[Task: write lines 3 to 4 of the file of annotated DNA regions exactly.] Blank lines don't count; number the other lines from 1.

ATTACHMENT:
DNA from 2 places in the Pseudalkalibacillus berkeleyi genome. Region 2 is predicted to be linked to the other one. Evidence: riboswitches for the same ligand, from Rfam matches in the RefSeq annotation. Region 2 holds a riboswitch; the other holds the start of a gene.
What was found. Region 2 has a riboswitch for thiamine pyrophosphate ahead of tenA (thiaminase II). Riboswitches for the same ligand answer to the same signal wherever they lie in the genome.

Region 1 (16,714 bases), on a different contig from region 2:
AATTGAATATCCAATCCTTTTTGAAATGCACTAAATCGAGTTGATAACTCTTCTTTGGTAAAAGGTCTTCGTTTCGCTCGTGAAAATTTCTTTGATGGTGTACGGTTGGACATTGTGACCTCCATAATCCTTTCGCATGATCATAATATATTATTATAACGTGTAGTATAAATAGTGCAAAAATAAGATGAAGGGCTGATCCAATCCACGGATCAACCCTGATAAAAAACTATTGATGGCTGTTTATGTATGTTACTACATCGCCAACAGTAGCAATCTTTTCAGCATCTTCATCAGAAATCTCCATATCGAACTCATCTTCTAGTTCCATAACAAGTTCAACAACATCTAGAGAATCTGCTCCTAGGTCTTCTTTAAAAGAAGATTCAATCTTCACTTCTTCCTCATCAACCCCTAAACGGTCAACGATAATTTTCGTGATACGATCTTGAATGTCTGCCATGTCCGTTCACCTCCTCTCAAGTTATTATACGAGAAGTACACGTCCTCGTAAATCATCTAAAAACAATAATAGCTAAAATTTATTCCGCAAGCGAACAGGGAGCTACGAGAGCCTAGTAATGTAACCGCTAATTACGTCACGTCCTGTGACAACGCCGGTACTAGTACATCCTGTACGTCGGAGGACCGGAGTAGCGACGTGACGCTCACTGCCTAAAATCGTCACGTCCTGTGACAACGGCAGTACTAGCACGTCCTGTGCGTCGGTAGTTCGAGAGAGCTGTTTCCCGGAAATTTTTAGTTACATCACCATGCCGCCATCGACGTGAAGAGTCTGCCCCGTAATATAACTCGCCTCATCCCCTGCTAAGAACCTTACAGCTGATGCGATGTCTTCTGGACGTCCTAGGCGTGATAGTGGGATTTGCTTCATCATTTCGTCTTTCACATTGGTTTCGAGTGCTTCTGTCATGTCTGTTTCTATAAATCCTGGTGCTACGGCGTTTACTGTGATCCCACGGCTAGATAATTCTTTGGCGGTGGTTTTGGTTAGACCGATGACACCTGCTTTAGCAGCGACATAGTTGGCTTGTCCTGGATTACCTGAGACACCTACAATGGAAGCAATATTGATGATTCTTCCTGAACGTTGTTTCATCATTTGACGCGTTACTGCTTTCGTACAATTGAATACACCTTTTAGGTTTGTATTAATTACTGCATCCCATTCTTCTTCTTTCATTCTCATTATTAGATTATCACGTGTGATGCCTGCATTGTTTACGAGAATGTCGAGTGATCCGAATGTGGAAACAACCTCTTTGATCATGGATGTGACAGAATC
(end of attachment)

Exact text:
Region 1 (16,714 bases), on a different contig from region 2:
AATTGAATATCCAATCCTTTTTGAAATGCACTAAATCGAGTTGATAACTCTTCTTTGGTAAAAGGTCTTCGTTTCGCTCGTGAAAATTTCTTTGATGGTGTACGGTTGGACATTGTGACCTCCATAATCCTTTCGCATGATCATAATATATTATTATAACGTGTAGTATAAATAGTGCAAAAATAAGATGAAGGGCTGATCCAATCCACGGATCAACCCTGATAAAAAACTATTGATGGCTGTTTATGTATGTTACTACATCGCCAACAGTAGCAATCTTTTCAGCATCTTCATCAGAAATCTCCATATCGAACTCATCTTCTAGTTCCATAACAAGTTCAACAACATCTAGAGAATCTGCTCCTAGGTCTTCTTTAAAAGAAGATTCAATCTTCACTTCTTCCTCATCAACCCCTAAACGGTCAACGATAATTTTCGTGATACGATCTTGAATGTCTGCCATGTCCGTTCACCTCCTCTCAAGTTATTATACGAGAAGTACACGTCCTCGTAAATCATCTAAAAACAATAATAGCTAAAATTTATTCCGCAAGCGAACAGGGAGCTACGAGAGCCTAGTAATGTAACCGCTAATTACGTCACGTCCTGTGACAACGCCGGTACTAGTACATCCTGTACGTCGGAGGACCGGAGTAGCGACGTGACGCTCACTGCCTAAAATCGTCACGTCCTGTGACAACGGCAGTACTAGCACGTCCTGTGCGTCGGTAGTTCGAGAGAGCTGTTTCCCGGAAATTTTTAGTTACATCACCATGCCGCCATCGACGTGAAGAGTCTGCCCCGTAATATAACTCGCCTCATCCCCTGCTAAGAACCTTACAGCTGATGCGATGTCTTCTGGACGTCCTAGGCGTGATAGTGGGATTTGCTTCATCATTTCGTCTTTCACATTGGTTTCGAGTGCTTCTGTCATGTCTGTTTCTATAAATCCTGGTGCTACGGCGTTTACTGTGATCCCACGGCTAGATAATTCTTTGGCGGTGGTTTTGGTTAGACCGATGACACCTGCTTTAGCAGCGACATAGTTGGCTTGTCCTGGATTACCTGAGACACCTACAATGGAAGCAATATTGATGATTCTTCCTGAACGTTGTTTCATCATTTGACGCGTTACTGCTTTCGTACAATTGAATACACCTTTTAGGTTTGTATTAATTACTGCATCCCATTCTTCTTCTTTCATTCTCATTATTAGATTATCACGTGTGATGCCTGCATTGTTTACGAGAATGTCGAGTGATCCGAATGTGGAAACAACCTCTTTGATCATGGATGTGACAGAATC